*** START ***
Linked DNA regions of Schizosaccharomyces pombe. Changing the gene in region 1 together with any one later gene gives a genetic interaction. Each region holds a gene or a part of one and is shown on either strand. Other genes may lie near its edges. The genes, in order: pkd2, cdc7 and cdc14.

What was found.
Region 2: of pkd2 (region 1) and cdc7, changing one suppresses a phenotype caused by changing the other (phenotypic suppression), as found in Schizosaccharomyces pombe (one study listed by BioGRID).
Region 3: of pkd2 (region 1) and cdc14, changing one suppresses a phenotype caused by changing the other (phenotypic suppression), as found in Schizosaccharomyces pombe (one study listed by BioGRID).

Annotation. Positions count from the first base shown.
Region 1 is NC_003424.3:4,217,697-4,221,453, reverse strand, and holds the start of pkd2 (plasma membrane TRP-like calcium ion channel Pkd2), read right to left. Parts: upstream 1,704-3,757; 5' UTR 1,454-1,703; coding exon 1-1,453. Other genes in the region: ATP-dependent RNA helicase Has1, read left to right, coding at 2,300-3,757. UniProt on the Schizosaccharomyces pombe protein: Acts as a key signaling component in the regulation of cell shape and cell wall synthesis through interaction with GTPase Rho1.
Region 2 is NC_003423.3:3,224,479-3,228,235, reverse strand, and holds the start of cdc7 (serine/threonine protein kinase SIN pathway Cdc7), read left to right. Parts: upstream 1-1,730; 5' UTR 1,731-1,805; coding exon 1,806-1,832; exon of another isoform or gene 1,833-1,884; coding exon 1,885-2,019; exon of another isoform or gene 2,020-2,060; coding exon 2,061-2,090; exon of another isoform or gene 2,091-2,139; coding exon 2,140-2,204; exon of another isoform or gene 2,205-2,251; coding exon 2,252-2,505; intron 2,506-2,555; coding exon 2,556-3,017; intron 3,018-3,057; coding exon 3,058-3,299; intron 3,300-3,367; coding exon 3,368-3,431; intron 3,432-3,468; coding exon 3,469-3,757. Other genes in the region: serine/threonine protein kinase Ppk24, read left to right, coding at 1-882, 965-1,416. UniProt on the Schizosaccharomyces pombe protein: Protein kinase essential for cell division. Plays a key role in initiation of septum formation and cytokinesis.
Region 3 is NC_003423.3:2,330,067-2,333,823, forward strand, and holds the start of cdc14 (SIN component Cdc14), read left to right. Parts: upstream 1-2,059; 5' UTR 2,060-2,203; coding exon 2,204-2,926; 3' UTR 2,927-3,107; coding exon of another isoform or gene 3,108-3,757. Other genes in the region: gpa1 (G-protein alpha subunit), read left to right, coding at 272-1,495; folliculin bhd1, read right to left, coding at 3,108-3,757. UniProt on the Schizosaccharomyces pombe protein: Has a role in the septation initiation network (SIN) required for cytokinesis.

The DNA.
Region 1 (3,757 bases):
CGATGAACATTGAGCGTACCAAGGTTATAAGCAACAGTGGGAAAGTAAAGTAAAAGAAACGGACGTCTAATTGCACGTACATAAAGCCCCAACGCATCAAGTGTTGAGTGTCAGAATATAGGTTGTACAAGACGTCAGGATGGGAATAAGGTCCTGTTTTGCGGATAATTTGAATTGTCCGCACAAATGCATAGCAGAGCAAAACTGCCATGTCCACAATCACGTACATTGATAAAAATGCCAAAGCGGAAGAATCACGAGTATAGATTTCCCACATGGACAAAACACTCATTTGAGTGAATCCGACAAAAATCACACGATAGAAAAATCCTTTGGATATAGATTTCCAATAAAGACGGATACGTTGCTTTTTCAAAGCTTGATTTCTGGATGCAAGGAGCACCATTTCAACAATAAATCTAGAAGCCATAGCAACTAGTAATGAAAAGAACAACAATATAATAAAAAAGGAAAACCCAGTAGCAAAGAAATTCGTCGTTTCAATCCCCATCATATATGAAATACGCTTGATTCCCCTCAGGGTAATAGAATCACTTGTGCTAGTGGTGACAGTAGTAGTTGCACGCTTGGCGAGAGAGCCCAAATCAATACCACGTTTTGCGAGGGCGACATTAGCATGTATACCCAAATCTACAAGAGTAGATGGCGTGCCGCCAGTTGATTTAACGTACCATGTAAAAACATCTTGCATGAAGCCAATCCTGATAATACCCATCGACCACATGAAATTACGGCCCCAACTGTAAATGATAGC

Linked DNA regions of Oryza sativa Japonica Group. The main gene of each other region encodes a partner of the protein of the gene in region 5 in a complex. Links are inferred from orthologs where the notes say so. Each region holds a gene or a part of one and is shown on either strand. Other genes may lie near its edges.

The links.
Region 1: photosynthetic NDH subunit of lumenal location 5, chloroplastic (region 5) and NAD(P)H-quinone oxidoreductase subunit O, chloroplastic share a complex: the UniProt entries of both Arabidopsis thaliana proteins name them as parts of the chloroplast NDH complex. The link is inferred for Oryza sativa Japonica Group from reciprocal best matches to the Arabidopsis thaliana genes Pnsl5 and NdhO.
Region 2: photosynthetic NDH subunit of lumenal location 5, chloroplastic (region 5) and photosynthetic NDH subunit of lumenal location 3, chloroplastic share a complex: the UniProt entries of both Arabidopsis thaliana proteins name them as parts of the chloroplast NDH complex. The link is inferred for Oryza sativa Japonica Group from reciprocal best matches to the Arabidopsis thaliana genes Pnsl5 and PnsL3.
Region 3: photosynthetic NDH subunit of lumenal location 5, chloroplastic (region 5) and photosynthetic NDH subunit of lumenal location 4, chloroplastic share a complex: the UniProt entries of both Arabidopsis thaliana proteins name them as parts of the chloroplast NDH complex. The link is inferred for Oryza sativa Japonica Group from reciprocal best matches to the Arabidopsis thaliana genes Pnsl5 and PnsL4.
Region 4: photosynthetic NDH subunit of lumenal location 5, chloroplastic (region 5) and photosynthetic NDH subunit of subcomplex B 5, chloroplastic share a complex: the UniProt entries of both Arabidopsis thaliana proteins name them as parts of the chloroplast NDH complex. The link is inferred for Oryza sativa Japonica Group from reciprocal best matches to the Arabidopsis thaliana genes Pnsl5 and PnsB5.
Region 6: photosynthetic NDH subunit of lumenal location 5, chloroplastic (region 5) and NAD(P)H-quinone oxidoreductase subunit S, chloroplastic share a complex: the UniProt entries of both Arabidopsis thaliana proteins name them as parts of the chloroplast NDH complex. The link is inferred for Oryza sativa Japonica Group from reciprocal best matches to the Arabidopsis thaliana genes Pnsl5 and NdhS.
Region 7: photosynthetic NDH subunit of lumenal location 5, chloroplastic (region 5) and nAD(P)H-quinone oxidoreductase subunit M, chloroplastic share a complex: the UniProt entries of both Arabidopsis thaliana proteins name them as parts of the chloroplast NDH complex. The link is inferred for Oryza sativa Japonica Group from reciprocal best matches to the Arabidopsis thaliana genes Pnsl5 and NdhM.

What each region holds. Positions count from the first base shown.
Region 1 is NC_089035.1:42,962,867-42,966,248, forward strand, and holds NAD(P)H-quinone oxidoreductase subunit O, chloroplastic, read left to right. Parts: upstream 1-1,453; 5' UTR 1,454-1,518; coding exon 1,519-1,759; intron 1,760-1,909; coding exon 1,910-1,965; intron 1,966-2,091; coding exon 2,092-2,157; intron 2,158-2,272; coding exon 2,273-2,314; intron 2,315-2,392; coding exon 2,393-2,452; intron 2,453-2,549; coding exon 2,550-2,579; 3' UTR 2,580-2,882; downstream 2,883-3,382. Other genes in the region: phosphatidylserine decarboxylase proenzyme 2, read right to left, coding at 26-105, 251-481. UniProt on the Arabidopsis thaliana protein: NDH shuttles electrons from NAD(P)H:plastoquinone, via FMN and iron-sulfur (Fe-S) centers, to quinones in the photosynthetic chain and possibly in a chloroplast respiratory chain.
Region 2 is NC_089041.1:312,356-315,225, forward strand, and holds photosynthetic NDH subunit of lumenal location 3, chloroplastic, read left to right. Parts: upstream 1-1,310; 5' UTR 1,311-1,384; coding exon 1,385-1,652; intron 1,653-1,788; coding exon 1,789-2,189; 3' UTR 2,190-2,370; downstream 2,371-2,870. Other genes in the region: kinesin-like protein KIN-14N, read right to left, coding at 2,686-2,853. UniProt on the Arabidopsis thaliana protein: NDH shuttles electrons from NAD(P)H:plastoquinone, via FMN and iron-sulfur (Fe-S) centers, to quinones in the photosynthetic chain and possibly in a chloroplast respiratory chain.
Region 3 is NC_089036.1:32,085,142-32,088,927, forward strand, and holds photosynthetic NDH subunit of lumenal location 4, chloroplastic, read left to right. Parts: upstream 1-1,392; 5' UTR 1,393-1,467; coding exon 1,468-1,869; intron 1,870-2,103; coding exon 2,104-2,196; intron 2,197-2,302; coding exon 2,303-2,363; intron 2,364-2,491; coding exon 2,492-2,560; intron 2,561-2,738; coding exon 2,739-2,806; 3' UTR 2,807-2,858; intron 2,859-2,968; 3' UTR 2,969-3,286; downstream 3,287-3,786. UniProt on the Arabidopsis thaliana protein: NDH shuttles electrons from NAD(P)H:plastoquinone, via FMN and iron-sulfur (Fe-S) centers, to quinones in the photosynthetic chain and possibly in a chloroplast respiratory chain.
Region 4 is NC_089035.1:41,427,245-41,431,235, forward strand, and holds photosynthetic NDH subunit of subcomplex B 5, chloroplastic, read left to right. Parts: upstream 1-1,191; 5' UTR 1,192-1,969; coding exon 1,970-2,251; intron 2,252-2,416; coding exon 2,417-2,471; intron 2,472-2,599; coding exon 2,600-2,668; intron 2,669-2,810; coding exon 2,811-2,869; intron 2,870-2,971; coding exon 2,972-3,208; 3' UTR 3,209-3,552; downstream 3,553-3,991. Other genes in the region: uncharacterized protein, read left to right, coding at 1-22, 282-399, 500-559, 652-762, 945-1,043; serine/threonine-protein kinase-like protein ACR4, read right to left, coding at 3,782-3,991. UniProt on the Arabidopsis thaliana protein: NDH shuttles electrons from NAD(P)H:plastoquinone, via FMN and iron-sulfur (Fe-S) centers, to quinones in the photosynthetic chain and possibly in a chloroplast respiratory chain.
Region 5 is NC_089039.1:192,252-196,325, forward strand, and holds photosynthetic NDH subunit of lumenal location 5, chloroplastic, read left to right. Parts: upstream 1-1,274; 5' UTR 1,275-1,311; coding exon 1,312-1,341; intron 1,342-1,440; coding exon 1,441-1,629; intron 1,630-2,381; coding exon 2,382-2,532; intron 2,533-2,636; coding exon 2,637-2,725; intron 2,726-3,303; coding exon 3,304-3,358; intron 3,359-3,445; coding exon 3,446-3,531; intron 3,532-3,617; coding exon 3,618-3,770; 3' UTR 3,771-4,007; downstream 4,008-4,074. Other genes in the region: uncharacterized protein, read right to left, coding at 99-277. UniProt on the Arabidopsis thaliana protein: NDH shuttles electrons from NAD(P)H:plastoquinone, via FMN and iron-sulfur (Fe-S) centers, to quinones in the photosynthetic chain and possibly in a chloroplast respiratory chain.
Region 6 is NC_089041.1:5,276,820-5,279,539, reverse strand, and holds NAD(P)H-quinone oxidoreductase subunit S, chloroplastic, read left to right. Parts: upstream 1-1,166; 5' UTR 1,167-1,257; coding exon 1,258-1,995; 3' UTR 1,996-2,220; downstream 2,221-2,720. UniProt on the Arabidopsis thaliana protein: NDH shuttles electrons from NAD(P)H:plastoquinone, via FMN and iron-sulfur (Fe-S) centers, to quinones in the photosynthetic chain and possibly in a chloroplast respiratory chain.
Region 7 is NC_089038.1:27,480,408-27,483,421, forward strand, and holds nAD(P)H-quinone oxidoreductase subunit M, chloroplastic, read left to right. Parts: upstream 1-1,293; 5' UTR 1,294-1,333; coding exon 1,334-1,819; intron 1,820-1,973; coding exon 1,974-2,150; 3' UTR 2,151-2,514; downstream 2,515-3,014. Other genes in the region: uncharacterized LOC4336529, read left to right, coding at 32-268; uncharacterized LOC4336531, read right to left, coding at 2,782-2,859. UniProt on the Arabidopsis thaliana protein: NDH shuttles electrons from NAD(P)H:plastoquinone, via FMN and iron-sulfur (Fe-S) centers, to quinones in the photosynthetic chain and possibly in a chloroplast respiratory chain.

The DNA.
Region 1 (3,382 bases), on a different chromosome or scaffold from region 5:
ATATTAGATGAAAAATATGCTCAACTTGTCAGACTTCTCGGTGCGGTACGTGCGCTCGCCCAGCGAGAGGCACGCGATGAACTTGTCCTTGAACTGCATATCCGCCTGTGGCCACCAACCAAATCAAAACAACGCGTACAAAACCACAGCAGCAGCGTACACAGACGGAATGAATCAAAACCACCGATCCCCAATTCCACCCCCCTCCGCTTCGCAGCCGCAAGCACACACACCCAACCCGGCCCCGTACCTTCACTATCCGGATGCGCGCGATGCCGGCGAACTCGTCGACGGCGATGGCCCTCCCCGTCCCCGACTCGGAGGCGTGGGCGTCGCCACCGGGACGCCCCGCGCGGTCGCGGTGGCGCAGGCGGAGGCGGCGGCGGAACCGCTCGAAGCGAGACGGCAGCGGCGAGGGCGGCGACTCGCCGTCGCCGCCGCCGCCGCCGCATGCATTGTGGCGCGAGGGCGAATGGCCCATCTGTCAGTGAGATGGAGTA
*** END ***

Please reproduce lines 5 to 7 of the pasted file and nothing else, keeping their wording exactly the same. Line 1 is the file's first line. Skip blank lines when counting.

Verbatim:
Annotation. Positions count from the first base shown.
Region 1 is NC_003424.3:4,217,697-4,221,453, reverse strand, and holds the start of pkd2 (plasma membrane TRP-like calcium ion channel Pkd2), read right to left. Parts: upstream 1,704-3,757; 5' UTR 1,454-1,703; coding exon 1-1,453. Other genes in the region: ATP-dependent RNA helicase Has1, read left to right, coding at 2,300-3,757. UniProt on the Schizosaccharomyces pombe protein: Acts as a key signaling component in the regulation of cell shape and cell wall synthesis through interaction with GTPase Rho1.
Region 2 is NC_003423.3:3,224,479-3,228,235, reverse strand, and holds the start of cdc7 (serine/threonine protein kinase SIN pathway Cdc7), read left to right. Parts: upstream 1-1,730; 5' UTR 1,731-1,805; coding exon 1,806-1,832; exon of another isoform or gene 1,833-1,884; coding exon 1,885-2,019; exon of another isoform or gene 2,020-2,060; coding exon 2,061-2,090; exon of another isoform or gene 2,091-2,139; coding exon 2,140-2,204; exon of another isoform or gene 2,205-2,251; coding exon 2,252-2,505; intron 2,506-2,555; coding exon 2,556-3,017; intron 3,018-3,057; coding exon 3,058-3,299; intron 3,300-3,367; coding exon 3,368-3,431; intron 3,432-3,468; coding exon 3,469-3,757. Other genes in the region: serine/threonine protein kinase Ppk24, read left to right, coding at 1-882, 965-1,416. UniProt on the Schizosaccharomyces pombe protein: Protein kinase essential for cell division. Plays a key role in initiation of septum formation and cytokinesis.